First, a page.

At launch, the 2021 VW ID.4 electric car has an 82-kWh battery sending juice to a single rear-mounted motor, returning 201 horsepower and 228 lb-ft of torque, but more importantly 250 miles of range on the EPA cycle. The range is not ironclad quite yet, but VW tells us to expect it to be just above or just below that 250-mile sweet spot. Find yourself running low, and the ID.4 drinks from up to a 125-kW fast charger, shooting the ID.4 from 5- to 80-percent charge in 38 minutes.
If you aren’t near a fast charger, expect the 11 kW onboard charger to charge the battery enough to travel 33 miles, in about one hour, and complete a full battery charge in around 7.5 hours at a home or public Level 2 charger. VW will sometime next year launch a dual-motor AWD ID.4 with 302 combined horsepower, and a slightly lower range. Have a small boat or RV trailer to tow? VW claims the ID.4 leads the class with a 2,700-pound towing capacity. Regardless of spec, VW is happy to announce all ID.4s come with three years of free fast-charging service through Electrify America.
2021 Volkswagen ID.4: Style And Substance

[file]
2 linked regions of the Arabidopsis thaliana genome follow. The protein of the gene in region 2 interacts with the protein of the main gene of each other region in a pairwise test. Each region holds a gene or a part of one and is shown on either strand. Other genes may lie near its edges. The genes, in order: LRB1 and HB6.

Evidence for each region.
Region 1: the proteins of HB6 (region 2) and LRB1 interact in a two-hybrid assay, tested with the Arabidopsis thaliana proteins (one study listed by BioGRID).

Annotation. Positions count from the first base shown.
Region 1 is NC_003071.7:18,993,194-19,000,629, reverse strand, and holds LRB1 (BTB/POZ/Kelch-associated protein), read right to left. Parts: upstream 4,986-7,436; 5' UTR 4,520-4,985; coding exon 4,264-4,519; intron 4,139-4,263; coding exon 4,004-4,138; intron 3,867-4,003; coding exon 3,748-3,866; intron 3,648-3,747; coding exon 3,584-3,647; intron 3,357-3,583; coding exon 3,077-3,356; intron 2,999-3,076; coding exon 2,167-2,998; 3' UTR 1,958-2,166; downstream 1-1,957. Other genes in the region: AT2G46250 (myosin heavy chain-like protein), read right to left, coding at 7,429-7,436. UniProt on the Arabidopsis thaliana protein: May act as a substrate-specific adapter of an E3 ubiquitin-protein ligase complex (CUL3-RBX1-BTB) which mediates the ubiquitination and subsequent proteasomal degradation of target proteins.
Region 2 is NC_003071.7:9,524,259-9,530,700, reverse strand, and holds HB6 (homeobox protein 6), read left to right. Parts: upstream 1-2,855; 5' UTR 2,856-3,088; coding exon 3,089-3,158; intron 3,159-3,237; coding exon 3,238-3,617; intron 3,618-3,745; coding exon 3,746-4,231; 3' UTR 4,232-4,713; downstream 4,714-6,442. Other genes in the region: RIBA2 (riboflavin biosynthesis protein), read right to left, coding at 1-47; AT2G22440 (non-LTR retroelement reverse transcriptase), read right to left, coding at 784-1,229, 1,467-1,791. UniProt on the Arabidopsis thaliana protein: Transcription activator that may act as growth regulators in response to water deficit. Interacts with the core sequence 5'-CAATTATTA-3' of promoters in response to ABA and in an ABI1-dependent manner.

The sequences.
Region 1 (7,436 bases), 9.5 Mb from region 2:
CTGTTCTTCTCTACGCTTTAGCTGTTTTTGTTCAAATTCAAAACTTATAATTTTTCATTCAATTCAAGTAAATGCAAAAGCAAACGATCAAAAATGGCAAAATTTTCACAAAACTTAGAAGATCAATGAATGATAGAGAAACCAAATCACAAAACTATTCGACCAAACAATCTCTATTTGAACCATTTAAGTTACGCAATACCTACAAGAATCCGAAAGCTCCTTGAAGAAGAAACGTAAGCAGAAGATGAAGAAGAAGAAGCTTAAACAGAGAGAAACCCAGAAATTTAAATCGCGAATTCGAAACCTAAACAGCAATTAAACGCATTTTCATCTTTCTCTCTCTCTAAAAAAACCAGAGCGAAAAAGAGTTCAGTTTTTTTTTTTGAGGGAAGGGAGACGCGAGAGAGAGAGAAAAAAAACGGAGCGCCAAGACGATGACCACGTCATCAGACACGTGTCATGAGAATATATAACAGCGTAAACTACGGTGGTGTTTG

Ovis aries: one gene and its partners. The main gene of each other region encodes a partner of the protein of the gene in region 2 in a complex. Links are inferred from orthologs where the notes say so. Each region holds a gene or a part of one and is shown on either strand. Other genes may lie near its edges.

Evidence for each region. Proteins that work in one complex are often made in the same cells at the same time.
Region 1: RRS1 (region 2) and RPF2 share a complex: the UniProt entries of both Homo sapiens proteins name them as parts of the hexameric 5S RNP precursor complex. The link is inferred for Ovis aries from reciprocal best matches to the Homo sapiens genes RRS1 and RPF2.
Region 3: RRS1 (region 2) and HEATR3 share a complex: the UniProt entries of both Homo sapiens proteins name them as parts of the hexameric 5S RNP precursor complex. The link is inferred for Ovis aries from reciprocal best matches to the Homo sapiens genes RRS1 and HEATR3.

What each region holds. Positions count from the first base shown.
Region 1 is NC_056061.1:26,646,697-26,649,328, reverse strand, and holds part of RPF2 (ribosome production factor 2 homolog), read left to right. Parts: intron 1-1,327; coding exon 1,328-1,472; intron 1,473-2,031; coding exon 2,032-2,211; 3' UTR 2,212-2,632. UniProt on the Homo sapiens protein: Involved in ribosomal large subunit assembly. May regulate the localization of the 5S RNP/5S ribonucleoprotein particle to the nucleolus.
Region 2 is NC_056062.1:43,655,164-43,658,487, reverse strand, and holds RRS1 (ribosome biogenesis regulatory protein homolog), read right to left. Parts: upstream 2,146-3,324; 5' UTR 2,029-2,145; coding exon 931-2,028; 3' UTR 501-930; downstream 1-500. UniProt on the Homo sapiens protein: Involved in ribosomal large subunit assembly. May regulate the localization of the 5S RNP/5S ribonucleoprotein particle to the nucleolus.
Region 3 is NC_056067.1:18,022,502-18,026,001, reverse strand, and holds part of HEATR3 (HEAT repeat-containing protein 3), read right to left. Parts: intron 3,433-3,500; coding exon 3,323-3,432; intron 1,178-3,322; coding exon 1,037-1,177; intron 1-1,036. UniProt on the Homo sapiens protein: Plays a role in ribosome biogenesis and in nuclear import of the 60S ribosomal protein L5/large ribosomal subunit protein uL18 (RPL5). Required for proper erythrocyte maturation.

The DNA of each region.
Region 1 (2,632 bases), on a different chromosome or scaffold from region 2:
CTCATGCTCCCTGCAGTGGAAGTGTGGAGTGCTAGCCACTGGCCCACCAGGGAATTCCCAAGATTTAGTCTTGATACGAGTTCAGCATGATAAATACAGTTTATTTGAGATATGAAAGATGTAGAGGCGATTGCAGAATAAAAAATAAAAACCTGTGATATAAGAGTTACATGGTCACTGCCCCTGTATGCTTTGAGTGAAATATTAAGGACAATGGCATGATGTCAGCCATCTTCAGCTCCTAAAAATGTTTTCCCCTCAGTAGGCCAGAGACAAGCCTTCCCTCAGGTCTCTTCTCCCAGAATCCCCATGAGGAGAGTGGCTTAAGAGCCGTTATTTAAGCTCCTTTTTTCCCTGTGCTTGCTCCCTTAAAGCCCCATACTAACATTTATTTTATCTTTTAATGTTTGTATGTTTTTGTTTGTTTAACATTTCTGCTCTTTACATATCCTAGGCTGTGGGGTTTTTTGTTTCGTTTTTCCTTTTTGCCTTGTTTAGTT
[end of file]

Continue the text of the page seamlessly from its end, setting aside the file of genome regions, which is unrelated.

It certainly looks the part of VW’s EV renaissance. The 2021 ID.4 is very much what we hoped and imagined this electric car would look like—a less aggressive productionized translation of 2017’s I.D. Crozz concept. It’s an effortlessly stylish design, with strong brand identity balanced with clear-cut conservatism as to not alienate those who are more interested in fitting in than standing out. In other words, compact-crossover buyers. Through the use of clever aerodynamics, lip spoilers, and underbody packaging, the ID.4 slips through the wind with a 0.28 drag coefficient.
Inside, it’s a cool, future-forward environment with smart packaging, especially in the driver’s quadrant. A 5.3-inch digital dash frames the view ahead of the electric car’s driver, while buyers have the choice of either a 10- or 12-inch infotainment display that harbors controls for the aforementioned radio, navigation, media, and climate control. Beneath the screen, touch controls handle additional climate functions, and you also find a handful of essential menu-navigation buttons. Drive functions are operated via a nifty, cluster-mounted shift array that looks straight out of “Blade Runner.” Like other electric cars, the 2021 VW ID.4 supports seamless turn-on; that is, once you’re seated and ready to go, just put it into drive and set-off without any need for hitting a start/stop button.